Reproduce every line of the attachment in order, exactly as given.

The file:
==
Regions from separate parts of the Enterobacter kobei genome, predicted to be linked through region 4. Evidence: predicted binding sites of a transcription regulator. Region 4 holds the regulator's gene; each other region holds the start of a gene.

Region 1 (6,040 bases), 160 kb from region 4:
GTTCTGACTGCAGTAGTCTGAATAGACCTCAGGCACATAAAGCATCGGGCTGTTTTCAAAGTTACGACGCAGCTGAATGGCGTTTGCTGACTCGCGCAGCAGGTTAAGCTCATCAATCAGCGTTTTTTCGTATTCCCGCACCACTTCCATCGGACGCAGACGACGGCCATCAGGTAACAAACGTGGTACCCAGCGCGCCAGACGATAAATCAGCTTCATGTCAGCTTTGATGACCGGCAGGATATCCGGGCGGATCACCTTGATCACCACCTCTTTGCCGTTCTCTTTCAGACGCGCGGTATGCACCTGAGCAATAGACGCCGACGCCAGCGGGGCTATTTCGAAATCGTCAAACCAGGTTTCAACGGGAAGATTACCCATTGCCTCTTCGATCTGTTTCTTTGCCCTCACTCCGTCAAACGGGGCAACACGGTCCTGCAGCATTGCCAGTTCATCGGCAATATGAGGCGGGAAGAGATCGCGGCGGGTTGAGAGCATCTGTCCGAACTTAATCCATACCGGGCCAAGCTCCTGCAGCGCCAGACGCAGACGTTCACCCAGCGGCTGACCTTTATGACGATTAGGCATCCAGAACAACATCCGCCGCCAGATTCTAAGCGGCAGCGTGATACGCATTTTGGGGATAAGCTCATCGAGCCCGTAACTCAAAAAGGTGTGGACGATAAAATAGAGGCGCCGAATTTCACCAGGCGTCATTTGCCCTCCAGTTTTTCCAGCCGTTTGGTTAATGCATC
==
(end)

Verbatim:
Regions from separate parts of the Enterobacter kobei genome, predicted to be linked through region 4. Evidence: predicted binding sites of a transcription regulator. Region 4 holds the regulator's gene; each other region holds the start of a gene.

Region 1 (6,040 bases), 160 kb from region 4:
GTTCTGACTGCAGTAGTCTGAATAGACCTCAGGCACATAAAGCATCGGGCTGTTTTCAAAGTTACGACGCAGCTGAATGGCGTTTGCTGACTCGCGCAGCAGGTTAAGCTCATCAATCAGCGTTTTTTCGTATTCCCGCACCACTTCCATCGGACGCAGACGACGGCCATCAGGTAACAAACGTGGTACCCAGCGCGCCAGACGATAAATCAGCTTCATGTCAGCTTTGATGACCGGCAGGATATCCGGGCGGATCACCTTGATCACCACCTCTTTGCCGTTCTCTTTCAGACGCGCGGTATGCACCTGAGCAATAGACGCCGACGCCAGCGGGGCTATTTCGAAATCGTCAAACCAGGTTTCAACGGGAAGATTACCCATTGCCTCTTCGATCTGTTTCTTTGCCCTCACTCCGTCAAACGGGGCAACACGGTCCTGCAGCATTGCCAGTTCATCGGCAATATGAGGCGGGAAGAGATCGCGGCGGGTTGAGAGCATCTGTCCGAACTTAATCCATACCGGGCCAAGCTCCTGCAGCGCCAGACGCAGACGTTCACCCAGCGGCTGACCTTTATGACGATTAGGCATCCAGAACAACATCCGCCGCCAGATTCTAAGCGGCAGCGTGATACGCATTTTGGGGATAAGCTCATCGAGCCCGTAACTCAAAAAGGTGTGGACGATAAAATAGAGGCGCCGAATTTCACCAGGCGTCATTTGCCCTCCAGTTTTTCCAGCCGTTTGGTTAATGCATC